Robinho arrived in Europe accustomed to doing things at breakneck speed. By the age of 15 he had been hailed by Pele as his heir apparent, at 18 in 2002 he propelled Santos to their maiden Brazilian Championship title, and the following season he scored one of the competition's fastest-ever goals after just 11 seconds and debuted for Brazil in his teens.
Establishing himself on the Old Continent, however, is something that the extravagantly gifted playmaker struggled to achieve following a much publicised transfer to Real Madrid in July 2005. Although Robinho's star flickered during his first two seasons in the Spanish capital, it failed to radiate consistently in the Bernabeu skies.
Speculation linking Robinho with a move away from the Spanish capital indicated that the jury was still out on him going into the 2007/08 campaign. But if that jury deliberated to reach its verdict, it ultimately arrived unanimous and emphatic.
Exhilarating in style, irrepressible in output, Robinho has cemented himself as one of the shining lights in European football this term. He has, in the process, fronted Real Madrid's assault on domestic and continental glory.
Robinho started the La Liga season in resplendent form, combining his trademark step-overs, speed and clever reverse passes to unlock defences, while also displaying improved composure in front of goal. And as the season progressed, so too did the Real No10's productivity.
On 27 January, Robinho earned himself the "perfect birthday gift" by scoring twice in a 3-2 win over high-flying Villarreal, two days after turning 24. The victory extended Real's winning streak to eight games, and their advantage over second-placed Barcelona to nine points. It was a sequence indebted to the former Santos ace.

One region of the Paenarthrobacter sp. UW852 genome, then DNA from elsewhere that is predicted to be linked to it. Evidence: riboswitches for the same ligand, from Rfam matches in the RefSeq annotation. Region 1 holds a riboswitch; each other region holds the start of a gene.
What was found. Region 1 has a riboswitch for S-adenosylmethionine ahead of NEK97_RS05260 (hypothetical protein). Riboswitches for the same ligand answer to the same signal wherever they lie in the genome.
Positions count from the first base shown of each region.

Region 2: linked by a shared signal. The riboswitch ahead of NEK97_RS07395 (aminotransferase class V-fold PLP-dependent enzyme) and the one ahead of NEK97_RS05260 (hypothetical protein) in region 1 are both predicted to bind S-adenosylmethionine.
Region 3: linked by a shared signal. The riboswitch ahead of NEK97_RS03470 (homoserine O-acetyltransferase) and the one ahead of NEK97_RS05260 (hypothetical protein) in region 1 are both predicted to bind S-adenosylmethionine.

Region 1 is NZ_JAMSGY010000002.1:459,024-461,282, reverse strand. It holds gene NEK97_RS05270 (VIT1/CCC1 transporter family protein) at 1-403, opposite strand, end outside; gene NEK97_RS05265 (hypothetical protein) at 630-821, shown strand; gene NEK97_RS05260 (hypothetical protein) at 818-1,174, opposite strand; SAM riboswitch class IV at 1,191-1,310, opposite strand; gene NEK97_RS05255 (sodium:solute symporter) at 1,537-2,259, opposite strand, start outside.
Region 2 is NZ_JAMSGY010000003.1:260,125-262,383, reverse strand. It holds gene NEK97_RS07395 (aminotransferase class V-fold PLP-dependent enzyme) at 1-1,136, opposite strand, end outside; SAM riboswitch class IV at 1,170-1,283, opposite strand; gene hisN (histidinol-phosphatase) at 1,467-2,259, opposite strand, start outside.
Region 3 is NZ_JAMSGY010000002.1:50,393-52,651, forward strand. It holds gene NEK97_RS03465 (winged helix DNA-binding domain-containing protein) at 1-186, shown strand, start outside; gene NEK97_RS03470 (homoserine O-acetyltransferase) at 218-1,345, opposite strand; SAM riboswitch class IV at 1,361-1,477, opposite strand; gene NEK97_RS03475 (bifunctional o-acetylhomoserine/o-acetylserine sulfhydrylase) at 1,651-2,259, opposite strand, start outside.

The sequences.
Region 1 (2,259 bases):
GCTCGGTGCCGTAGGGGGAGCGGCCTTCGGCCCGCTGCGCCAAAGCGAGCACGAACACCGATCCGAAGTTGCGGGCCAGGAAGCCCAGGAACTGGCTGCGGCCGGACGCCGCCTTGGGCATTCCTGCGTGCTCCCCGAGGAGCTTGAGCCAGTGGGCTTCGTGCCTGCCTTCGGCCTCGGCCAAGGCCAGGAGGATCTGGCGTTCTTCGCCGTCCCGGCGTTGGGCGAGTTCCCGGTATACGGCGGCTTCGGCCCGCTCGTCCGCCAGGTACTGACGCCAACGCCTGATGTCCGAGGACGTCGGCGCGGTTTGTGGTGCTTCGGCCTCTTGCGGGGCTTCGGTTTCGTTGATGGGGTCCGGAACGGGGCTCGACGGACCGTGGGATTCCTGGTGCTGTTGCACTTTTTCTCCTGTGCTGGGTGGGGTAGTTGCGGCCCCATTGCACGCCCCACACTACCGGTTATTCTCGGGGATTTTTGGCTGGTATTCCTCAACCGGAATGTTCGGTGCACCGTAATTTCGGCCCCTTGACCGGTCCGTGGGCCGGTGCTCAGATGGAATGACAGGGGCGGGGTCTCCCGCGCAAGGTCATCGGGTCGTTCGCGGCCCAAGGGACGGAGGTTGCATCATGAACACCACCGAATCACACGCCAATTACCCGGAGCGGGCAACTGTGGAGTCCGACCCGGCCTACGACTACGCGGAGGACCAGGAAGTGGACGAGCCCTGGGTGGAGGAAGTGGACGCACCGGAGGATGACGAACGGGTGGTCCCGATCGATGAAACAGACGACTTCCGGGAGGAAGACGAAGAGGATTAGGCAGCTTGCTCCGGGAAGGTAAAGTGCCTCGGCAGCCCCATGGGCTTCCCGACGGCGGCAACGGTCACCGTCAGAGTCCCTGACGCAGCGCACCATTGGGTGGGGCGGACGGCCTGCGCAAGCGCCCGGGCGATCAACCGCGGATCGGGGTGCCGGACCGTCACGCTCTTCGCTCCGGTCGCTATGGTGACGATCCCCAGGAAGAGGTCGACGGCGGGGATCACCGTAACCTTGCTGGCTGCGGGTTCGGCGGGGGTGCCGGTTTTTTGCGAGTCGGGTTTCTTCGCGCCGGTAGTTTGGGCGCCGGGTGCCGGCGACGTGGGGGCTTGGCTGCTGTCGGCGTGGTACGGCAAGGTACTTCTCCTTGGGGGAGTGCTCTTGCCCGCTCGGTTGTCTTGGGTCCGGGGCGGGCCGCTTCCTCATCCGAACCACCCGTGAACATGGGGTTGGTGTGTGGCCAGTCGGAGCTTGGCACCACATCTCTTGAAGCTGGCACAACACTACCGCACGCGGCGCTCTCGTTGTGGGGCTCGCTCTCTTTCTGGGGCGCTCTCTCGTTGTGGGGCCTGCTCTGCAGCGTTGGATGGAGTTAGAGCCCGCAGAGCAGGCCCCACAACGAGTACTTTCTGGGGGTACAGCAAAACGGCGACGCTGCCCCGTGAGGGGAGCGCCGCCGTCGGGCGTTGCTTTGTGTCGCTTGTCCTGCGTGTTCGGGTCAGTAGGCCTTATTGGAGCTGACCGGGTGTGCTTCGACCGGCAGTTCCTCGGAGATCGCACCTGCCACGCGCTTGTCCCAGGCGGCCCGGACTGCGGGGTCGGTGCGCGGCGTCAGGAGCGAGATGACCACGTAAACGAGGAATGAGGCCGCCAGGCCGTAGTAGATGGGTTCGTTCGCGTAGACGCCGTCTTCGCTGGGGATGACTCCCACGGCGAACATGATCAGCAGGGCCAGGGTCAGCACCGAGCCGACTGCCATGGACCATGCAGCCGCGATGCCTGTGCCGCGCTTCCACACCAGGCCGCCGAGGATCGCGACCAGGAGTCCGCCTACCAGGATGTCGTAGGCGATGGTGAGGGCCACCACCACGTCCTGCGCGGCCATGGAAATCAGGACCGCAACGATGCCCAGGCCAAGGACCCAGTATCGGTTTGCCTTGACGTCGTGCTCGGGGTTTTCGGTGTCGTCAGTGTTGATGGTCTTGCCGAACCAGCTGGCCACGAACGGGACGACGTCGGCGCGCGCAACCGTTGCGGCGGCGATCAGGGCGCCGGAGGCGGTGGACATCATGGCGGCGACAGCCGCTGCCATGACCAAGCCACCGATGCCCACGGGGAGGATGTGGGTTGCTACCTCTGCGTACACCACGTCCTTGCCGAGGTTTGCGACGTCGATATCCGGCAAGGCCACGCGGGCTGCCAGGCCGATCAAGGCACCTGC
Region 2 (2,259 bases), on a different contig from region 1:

"I'm without doubt in my best form since joining Real," Robinho commented afterwards. "Everything is going for me right now. I'm creating chances and scoring goals. I'm very pleased with the football I'm playing but I'm always looking to improve."
Nevertheless, an injury to Robinho - sustained during a 7-0 reverse of Real Valladolid on 10 February - coincided with his side's loss of form. A defeat at Real Betis preceded a loss at home to Getafe, results which allowed Barcelona to close to within two points of the summit ahead of Round 26 last weekend.
Then, a recovered Robinho began on the bench but with Real drawing at Recreativo Huelva, he was thrown on 16 minutes from time. In keeping with his capacity to succeed at speed, he took just 23 seconds to edge Los Merengues in front with his first touch, and then added what proved to be the winner in a 3-2 victory in injury time, courtesy of a sublime chip.
"The points were very important," Robinho said after Real stormed five points clear of their arch-rivals. "We are very happy because we have returned to winning ways. I hope we can continue to play well so that we can become champions of Spain and champions of Europe."
To realise the latter of these objectives, Real must first overcome a stern obstacle in Roma, who will take a 2-1 lead into tonight's last 16, second leg game. That cushion was seized in Robinho's absence in the Italian capital, and with Dutch winger Arjen Robben sidelined - and his compatriot Ruud van Nistelrooy set to join him on the sidelines - the Brazilian knows he will have to carry additional pressure on his shoulders at the Bernabeu.
Not that it fazes him. "I like the responsibility. I hope to be able to help the team as best I can, whether that is by scoring, by defending or by making the right pass," Robinho said before highlighting Real's aim to win the UEFA Champions League.
"We are not thinking about failure. We are thinking about
playing, to give ourselves a real chance and to progress. With
great respect to Roma, we have the aim of being champions and for
that we will have to play a great game."
Robinho has certainly produced plenty of those this season.